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SARAJEVO 2020 CineLink Industry Days

Le CineLink de Sarajevo imagine "une manière radicalement nouvelle de curater les programmes et écrire sur les films"


- La discussion, modérée par la productrice Paula Vaccaro de Pinball London, a exploré comment les programmateurs et les critiques s’allient actuellement pour soutenir un déplacement du pouvoir

Le CineLink de Sarajevo imagine "une manière radicalement nouvelle de curater les programmes et écrire sur les films"
Un moment de la discussion

Cet article est disponible en anglais.

If gatekeeping begins with festivals and reviewers, how can we demand that selections understand intersectionality and a plurality of voices? This was one of the questions pondered by panellists Kaleem Aftab, Cineuropa’s UK Correspondent, Faridah Gbadamosi, writer, producer and filmmaker; Elma Tataragić, scriptwriter and curator; and Bedatri Choudhury, writer and curator, at an online panel during Sarajevo Film Festival's CineLink Industry Days entitled "Imagining a Radically New Way to Curate and Review”, which looked at how BIPOC (Black, Indigenous and people of colour) film programmers and film reviewers are joining forces to support a shift in power.

(L'article continue plus bas - Inf. publicitaire)

The session began with the panellists talking about obstacles in the industry stopping them from doing the work that they want to do. Choudhury pointed to a new report which said that male film critics still far outnumber female critics and that critics of colour remain dramatically underrepresented. She added, “Because I’m from South Asia, I get cornered into writing about South Asian films, so I have to convince editors that I can write about other films.”

Aftab spoke about the barriers to entry and the barriers of capitalism, which dictate that clickbait or stories which can lead directly to advertising are given a higher value than reporting on films that have more cultural importance.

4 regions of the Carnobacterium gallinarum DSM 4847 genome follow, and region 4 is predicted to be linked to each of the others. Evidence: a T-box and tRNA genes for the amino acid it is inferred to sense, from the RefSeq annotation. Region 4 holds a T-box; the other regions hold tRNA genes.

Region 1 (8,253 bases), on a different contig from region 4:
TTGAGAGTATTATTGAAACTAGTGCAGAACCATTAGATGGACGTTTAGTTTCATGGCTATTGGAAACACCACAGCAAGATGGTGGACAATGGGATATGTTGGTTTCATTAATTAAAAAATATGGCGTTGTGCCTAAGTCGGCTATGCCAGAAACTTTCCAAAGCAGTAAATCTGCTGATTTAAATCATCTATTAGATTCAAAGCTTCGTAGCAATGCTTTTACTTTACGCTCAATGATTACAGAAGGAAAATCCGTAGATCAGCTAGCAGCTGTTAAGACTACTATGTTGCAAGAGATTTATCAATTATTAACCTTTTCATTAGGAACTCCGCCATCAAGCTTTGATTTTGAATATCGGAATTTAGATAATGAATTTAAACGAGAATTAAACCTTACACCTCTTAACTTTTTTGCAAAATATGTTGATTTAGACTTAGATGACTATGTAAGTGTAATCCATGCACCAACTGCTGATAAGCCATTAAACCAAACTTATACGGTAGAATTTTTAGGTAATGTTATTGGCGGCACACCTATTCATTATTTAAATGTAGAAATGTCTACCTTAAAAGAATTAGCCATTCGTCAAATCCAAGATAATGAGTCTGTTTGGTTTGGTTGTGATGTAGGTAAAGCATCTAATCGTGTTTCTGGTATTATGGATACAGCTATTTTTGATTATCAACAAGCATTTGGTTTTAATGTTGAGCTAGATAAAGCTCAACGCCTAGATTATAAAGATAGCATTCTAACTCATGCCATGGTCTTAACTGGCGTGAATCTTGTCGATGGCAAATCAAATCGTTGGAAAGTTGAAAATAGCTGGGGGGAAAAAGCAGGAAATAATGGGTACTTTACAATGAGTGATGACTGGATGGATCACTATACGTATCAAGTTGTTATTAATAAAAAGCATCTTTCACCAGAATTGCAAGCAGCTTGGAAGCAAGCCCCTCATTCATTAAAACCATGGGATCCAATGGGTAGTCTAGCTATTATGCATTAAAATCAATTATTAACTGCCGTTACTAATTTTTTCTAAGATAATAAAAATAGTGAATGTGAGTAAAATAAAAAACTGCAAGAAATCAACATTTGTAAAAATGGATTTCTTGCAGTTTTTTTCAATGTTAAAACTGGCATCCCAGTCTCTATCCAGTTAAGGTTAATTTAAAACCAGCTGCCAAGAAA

Gbadamosi said, “One of the problems is that a lot of film scholarship is based on white male film pedagogy, whereas my background is TV, and a lot of that is not valued. That’s why my biography always starts with ‘culture obsessed’. I want people to see that films are not bad per se, but good for a different audience.”

Choudhury said, ‘There needs to be a complete reappraisal of standards. We have to change the definition of what constitutes the perfect review. We cannot have the same standards that have been historically rejecting women, people of colour, and queer people.”

Gbadamosi added that change could happen by “changing who is gatekeeping. You can try to get someone to change their culture, but it’s easier to switch them for someone who already has that cultural understanding.”

Tataragić backed this up by saying that, “total shift is a crucial factor, not just in how we talk about films, but also how we make films.”

Aftab said that changing the paradigm of the white male critic still remains a major issue, but that this has been challenged by the rise of digital technology, with “streamers looking for global content, realising that local is global.” He lambasted the term “cancel culture”, arguing that it is being used to stop a more comprehensive appraisal of the past that questions who gets to tell which stories.

(L'article continue plus bas - Inf. publicitaire)

(Traduit de l'anglais)

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